Oakland County sheriff offers perspective after 19 children murdered in Texas school shooting

‘If you’re not up to that task now’s the time to make that decision and find another job’

The decisions made by police in Uvalde are drastically different from what we saw during the Oxford High School shooting.

OAKLAND COUNTY, Mich. – The decisions made by police in Uvalde, Texas are drastically different from how officers reacted during the Oxford High School shooting.

The murders of 19 children and 2 teachers in the elementary school Texas reopened the wound for many in Oakland County, including sheriff Mike Bouchard.

“Well, obviously it brought everybody from Oxford and the whole community and region right back to that most terrible of days,” Bouchard said.

In Uvalde, the students repeatedly called 911 during the attack, including one who pleaded, “Please send the police now.” Officers were already there, they waited in the hallway for more than 45 minutes before the shooter was confronted.

The commander at the scene believed the gunman was barricaded inside the classrooms and that children were no longer at risk, Steven McCraw, the head of the Texas Department of Public Safety, said

Read: Official: Girl told 911 ‘send the police now’ as cops waited


'Our job is to go in without delay, locate, and neutralize an active shooter'


But what he found sickening, as he did in the Parkland, Florida shooting, was how officers didn’t immediately breach the school to neutralize the shooter.

“There’s two professions that sign up and know they could be a target of a bullet -- police and military. And I told our people after Parkland, before Oxford, if you’re not up to that task now’s the time to make that decision and find another job,” Bouchard said. “It’s very clear in our orders that if we have an active shooter and you get there first, you’re going in and if I get there first, I’m going in but we’re going in. No one’s going to delay, no one’s going to wait and if he’s inside of a room we’re gonna get in that room one way or another. And that includes running a patrol car into a building if we have to.”

In the case of Oxford, deputies arrived a few minutes after the first shots were fired and they went right in. Moments later they confronted the 15-year-old accused shooter and he surrendered. Police believe had they waited, many more people would have died.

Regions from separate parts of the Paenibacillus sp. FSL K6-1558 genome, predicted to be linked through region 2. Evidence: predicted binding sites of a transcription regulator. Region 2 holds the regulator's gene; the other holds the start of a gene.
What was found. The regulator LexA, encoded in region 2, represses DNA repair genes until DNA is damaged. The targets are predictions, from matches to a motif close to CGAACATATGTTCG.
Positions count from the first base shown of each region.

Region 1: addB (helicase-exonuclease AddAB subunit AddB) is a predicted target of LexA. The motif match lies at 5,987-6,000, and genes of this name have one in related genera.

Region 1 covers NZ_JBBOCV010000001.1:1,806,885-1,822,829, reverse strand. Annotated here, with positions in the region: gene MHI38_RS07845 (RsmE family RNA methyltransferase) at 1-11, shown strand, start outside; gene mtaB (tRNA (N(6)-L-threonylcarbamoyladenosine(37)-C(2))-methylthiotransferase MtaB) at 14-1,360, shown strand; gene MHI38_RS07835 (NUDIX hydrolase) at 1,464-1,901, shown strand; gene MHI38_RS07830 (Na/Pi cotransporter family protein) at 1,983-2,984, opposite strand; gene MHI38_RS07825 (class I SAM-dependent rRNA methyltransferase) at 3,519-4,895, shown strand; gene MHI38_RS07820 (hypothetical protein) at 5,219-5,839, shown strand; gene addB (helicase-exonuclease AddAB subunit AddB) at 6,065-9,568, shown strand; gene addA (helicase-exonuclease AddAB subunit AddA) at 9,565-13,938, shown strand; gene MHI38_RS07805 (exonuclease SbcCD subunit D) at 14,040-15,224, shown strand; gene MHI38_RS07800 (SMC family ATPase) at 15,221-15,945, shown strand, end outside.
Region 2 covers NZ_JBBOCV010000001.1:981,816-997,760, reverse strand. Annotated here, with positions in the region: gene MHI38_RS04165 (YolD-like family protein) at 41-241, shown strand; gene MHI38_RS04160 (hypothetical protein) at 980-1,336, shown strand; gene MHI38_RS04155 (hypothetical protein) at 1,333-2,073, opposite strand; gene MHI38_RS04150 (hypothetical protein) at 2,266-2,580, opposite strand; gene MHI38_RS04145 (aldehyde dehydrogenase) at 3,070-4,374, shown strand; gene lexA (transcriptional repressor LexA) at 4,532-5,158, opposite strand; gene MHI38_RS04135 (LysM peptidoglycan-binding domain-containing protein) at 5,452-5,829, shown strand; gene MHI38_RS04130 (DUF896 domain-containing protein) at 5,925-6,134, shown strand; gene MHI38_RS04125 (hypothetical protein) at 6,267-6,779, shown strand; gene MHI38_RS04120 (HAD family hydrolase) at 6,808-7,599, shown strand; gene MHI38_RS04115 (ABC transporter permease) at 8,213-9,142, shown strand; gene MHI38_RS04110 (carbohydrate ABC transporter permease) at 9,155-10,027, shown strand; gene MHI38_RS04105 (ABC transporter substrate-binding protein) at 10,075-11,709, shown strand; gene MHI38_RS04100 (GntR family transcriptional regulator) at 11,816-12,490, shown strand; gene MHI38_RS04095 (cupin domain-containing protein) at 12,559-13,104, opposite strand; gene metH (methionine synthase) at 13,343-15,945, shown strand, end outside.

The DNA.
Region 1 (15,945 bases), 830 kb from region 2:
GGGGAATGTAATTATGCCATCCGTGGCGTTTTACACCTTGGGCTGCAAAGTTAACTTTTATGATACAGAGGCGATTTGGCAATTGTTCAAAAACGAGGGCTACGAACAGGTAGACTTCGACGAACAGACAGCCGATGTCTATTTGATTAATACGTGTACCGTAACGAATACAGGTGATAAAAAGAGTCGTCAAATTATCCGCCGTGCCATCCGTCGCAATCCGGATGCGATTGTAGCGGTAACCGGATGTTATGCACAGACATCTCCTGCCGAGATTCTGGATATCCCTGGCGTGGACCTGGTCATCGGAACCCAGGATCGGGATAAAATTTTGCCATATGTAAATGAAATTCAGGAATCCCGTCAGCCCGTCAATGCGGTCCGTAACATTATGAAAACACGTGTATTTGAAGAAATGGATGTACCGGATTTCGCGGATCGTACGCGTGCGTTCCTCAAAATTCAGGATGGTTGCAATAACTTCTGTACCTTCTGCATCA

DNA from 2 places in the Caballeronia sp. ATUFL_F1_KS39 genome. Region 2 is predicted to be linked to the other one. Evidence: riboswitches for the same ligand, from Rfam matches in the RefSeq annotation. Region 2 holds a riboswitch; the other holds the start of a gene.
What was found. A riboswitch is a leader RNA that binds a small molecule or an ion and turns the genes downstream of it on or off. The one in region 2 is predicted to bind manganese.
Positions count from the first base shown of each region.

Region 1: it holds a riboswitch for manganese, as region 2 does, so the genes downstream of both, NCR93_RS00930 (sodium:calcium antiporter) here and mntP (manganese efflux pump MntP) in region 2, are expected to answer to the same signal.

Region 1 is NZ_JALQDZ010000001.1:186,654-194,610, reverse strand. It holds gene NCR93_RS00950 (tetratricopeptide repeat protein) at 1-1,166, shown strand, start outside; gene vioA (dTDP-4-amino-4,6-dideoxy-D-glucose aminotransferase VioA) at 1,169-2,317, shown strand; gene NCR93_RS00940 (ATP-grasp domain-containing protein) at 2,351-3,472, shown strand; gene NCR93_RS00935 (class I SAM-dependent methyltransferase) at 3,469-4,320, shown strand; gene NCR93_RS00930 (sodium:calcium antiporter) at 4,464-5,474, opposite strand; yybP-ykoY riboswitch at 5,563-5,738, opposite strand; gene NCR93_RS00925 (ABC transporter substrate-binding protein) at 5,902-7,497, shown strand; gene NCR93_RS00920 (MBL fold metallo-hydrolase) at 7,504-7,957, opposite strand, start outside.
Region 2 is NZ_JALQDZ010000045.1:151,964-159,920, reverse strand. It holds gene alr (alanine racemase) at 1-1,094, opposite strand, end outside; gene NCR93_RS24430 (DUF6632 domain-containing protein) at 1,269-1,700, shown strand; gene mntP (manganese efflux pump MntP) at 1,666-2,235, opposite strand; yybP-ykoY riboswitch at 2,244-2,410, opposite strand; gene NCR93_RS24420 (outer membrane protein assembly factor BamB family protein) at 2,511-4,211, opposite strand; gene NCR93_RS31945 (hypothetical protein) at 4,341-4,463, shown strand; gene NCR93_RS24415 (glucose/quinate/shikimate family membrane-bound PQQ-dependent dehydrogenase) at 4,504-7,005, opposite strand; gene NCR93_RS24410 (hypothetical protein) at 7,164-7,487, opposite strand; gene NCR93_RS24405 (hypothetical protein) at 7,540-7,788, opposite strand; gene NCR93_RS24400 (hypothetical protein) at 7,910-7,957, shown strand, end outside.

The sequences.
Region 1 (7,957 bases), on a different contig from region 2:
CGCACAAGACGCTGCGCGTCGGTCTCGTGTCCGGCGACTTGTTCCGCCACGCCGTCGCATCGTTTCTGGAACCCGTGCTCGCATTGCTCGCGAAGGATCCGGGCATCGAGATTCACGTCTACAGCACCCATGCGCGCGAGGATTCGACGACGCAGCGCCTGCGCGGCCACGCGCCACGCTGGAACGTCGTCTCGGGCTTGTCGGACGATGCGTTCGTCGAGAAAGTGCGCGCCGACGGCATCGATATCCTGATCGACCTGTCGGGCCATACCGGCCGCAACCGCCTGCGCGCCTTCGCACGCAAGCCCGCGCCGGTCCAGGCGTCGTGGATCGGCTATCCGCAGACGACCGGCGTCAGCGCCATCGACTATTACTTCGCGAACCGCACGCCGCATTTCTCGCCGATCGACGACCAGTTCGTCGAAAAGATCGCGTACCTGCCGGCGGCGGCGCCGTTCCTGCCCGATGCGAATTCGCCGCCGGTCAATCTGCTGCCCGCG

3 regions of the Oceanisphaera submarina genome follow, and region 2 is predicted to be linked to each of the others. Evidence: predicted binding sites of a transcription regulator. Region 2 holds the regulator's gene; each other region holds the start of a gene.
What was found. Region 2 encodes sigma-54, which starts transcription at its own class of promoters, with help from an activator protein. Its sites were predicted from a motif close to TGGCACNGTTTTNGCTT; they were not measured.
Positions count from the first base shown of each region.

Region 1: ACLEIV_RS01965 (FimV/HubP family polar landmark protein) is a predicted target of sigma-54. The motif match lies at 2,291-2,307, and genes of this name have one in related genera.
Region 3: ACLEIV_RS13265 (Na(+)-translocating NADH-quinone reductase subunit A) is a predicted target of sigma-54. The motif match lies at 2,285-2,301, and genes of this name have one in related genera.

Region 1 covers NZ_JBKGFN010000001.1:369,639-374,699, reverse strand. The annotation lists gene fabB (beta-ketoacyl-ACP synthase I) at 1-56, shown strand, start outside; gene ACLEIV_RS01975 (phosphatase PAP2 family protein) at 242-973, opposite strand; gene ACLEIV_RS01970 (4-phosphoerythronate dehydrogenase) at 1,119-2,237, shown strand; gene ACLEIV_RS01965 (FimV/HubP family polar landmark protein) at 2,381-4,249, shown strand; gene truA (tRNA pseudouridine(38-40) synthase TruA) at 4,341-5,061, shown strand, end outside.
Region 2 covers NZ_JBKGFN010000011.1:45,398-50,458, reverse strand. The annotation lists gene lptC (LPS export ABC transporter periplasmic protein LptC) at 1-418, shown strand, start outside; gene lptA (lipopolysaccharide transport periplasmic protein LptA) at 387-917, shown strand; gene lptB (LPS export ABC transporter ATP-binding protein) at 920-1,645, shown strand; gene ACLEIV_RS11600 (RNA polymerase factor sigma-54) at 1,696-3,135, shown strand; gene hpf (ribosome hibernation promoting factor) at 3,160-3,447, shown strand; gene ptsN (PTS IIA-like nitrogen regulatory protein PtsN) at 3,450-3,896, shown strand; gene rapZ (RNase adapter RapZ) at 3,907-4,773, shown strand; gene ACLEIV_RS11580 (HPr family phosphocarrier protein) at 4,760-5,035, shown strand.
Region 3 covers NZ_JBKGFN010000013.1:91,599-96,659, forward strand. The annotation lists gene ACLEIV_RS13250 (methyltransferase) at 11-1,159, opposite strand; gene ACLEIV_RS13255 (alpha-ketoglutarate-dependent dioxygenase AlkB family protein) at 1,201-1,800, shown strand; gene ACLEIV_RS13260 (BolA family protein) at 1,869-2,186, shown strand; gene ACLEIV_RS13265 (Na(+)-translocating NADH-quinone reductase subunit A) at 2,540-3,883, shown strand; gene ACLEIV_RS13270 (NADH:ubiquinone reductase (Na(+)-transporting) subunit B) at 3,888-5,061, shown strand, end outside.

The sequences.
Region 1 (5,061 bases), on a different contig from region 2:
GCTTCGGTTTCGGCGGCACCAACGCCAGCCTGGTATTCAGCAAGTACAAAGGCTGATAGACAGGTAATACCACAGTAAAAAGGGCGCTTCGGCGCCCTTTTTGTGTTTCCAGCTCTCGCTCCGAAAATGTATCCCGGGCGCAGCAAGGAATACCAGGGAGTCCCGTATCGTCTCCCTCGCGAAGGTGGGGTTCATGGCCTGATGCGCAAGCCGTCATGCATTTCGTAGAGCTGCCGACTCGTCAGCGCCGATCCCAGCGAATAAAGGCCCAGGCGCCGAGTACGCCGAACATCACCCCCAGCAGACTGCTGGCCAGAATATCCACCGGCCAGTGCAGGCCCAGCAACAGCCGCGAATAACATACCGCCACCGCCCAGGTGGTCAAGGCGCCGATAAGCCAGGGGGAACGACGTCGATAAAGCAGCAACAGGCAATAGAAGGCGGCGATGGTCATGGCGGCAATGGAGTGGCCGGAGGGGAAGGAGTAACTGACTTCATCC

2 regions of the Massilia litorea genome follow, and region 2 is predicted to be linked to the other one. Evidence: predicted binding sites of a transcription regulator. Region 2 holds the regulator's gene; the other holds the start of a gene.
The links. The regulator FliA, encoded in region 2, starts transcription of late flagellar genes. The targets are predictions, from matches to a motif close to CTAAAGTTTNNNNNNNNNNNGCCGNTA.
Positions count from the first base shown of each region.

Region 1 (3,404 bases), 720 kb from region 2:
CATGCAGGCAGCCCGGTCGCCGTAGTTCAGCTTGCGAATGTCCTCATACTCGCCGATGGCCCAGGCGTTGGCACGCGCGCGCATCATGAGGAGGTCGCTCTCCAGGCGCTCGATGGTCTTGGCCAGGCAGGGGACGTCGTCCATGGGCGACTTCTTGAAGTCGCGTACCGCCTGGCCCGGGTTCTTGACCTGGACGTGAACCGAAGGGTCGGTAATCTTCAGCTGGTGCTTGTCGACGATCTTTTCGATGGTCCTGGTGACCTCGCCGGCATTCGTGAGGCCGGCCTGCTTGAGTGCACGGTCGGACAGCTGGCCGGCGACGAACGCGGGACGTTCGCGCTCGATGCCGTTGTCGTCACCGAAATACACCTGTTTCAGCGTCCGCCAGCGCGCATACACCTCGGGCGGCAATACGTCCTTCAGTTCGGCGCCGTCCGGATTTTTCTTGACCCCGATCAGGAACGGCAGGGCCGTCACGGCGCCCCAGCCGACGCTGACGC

“He had 18 live rounds and I’m convinced, in Oxford High School, he would have fired -- based on some of the manifesto things that I’ve seen. He was gonna fire every bullet,” Bouchard said.

Bouchard said before we make any new laws, lawmakers need to seal up cracks in the current gun laws.


More: Oxford High School shooting coverage


Bouchard released the following letter on Feb. 23, 2018 after 17 were killed in a shooting at a Florida high school:

“Sheriff’s Office Personnel -

I am sure we were all sickened and dismayed when we heard the news regarding the Broward County Deputy who was on scene at the Florida school shooting and stayed outside as the shooting rampage occurred. I want to be clear on my expectations. If we arrive on a similar scene our job is to go in without delay, locate, and neutralize an active shooter. I will either go in first, by your side, or at your six depending on our arrival times. Regardless, I will be going in. This is not the time to question whether or not this job choice is for you. There are many ways people can help other people in this world, but if they are not up to the demands of the moment they need to find other ways to make a difference and leave police work now.

Today’s challenges are not getting any easier and neither is our job. However, we stand on the Thin Blue Line and face those threats head-on. In these moments, we must not only be the best trained and best equipped, but unwavering in our willingness to face any threat.

Stay safe, stay vigilant, and be ready. I stand with you.

Sheriff Bouchard”


About the Authors:

Kayla is a Web Producer for ClickOnDetroit. Before she joined the team in 2018 she worked at WILX in Lansing as a digital producer.

Jason anchors Local 4's 5:30 p.m. newscast. He joined WDIV in January 2015 as a general assignment reporter and has a Journalism degree from Michigan State University.